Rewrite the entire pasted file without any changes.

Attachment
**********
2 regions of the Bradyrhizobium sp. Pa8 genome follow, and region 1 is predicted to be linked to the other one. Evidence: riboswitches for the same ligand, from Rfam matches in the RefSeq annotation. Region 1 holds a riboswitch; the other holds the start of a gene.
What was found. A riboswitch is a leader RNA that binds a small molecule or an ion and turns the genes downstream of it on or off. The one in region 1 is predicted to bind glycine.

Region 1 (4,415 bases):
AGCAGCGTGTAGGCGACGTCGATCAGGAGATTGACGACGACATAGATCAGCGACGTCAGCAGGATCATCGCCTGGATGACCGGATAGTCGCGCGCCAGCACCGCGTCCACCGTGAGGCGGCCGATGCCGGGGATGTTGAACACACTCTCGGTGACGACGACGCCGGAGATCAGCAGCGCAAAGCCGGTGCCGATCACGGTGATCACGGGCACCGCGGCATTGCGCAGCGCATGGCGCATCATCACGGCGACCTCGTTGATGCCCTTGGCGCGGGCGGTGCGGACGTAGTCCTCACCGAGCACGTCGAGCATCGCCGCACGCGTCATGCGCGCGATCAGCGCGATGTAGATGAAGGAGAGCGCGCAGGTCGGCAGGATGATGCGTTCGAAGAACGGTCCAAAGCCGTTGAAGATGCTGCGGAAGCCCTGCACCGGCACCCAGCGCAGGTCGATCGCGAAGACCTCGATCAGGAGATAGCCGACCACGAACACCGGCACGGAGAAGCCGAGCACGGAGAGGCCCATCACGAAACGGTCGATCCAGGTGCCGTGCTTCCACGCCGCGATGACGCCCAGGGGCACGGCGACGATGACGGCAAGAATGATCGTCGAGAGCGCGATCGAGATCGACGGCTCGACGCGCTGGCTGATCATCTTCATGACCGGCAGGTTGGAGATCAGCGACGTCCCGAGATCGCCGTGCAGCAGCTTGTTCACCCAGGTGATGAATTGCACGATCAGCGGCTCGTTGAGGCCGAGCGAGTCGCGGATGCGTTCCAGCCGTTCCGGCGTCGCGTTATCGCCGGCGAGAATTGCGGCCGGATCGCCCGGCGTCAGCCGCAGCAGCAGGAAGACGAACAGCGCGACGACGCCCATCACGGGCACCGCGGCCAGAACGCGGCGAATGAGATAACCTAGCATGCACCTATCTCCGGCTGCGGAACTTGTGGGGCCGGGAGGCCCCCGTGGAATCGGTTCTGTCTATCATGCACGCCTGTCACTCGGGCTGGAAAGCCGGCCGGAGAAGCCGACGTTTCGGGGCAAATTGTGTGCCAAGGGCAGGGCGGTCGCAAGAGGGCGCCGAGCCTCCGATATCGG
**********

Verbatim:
2 regions of the Bradyrhizobium sp. Pa8 genome follow, and region 1 is predicted to be linked to the other one. Evidence: riboswitches for the same ligand, from Rfam matches in the RefSeq annotation. Region 1 holds a riboswitch; the other holds the start of a gene.
What was found. A riboswitch is a leader RNA that binds a small molecule or an ion and turns the genes downstream of it on or off. The one in region 1 is predicted to bind glycine.

Region 1 (4,415 bases):
AGCAGCGTGTAGGCGACGTCGATCAGGAGATTGACGACGACATAGATCAGCGACGTCAGCAGGATCATCGCCTGGATGACCGGATAGTCGCGCGCCAGCACCGCGTCCACCGTGAGGCGGCCGATGCCGGGGATGTTGAACACACTCTCGGTGACGACGACGCCGGAGATCAGCAGCGCAAAGCCGGTGCCGATCACGGTGATCACGGGCACCGCGGCATTGCGCAGCGCATGGCGCATCATCACGGCGACCTCGTTGATGCCCTTGGCGCGGGCGGTGCGGACGTAGTCCTCACCGAGCACGTCGAGCATCGCCGCACGCGTCATGCGCGCGATCAGCGCGATGTAGATGAAGGAGAGCGCGCAGGTCGGCAGGATGATGCGTTCGAAGAACGGTCCAAAGCCGTTGAAGATGCTGCGGAAGCCCTGCACCGGCACCCAGCGCAGGTCGATCGCGAAGACCTCGATCAGGAGATAGCCGACCACGAACACCGGCACGGAGAAGCCGAGCACGGAGAGGCCCATCACGAAACGGTCGATCCAGGTGCCGTGCTTCCACGCCGCGATGACGCCCAGGGGCACGGCGACGATGACGGCAAGAATGATCGTCGAGAGCGCGATCGAGATCGACGGCTCGACGCGCTGGCTGATCATCTTCATGACCGGCAGGTTGGAGATCAGCGACGTCCCGAGATCGCCGTGCAGCAGCTTGTTCACCCAGGTGATGAATTGCACGATCAGCGGCTCGTTGAGGCCGAGCGAGTCGCGGATGCGTTCCAGCCGTTCCGGCGTCGCGTTATCGCCGGCGAGAATTGCGGCCGGATCGCCCGGCGTCAGCCGCAGCAGCAGGAAGACGAACAGCGCGACGACGCCCATCACGGGCACCGCGGCCAGAACGCGGCGAATGAGATAACCTAGCATGCACCTATCTCCGGCTGCGGAACTTGTGGGGCCGGGAGGCCCCCGTGGAATCGGTTCTGTCTATCATGCACGCCTGTCACTCGGGCTGGAAAGCCGGCCGGAGAAGCCGACGTTTCGGGGCAAATTGTGTGCCAAGGGCAGGGCGGTCGCAAGAGGGCGCCGAGCCTCCGATATCGG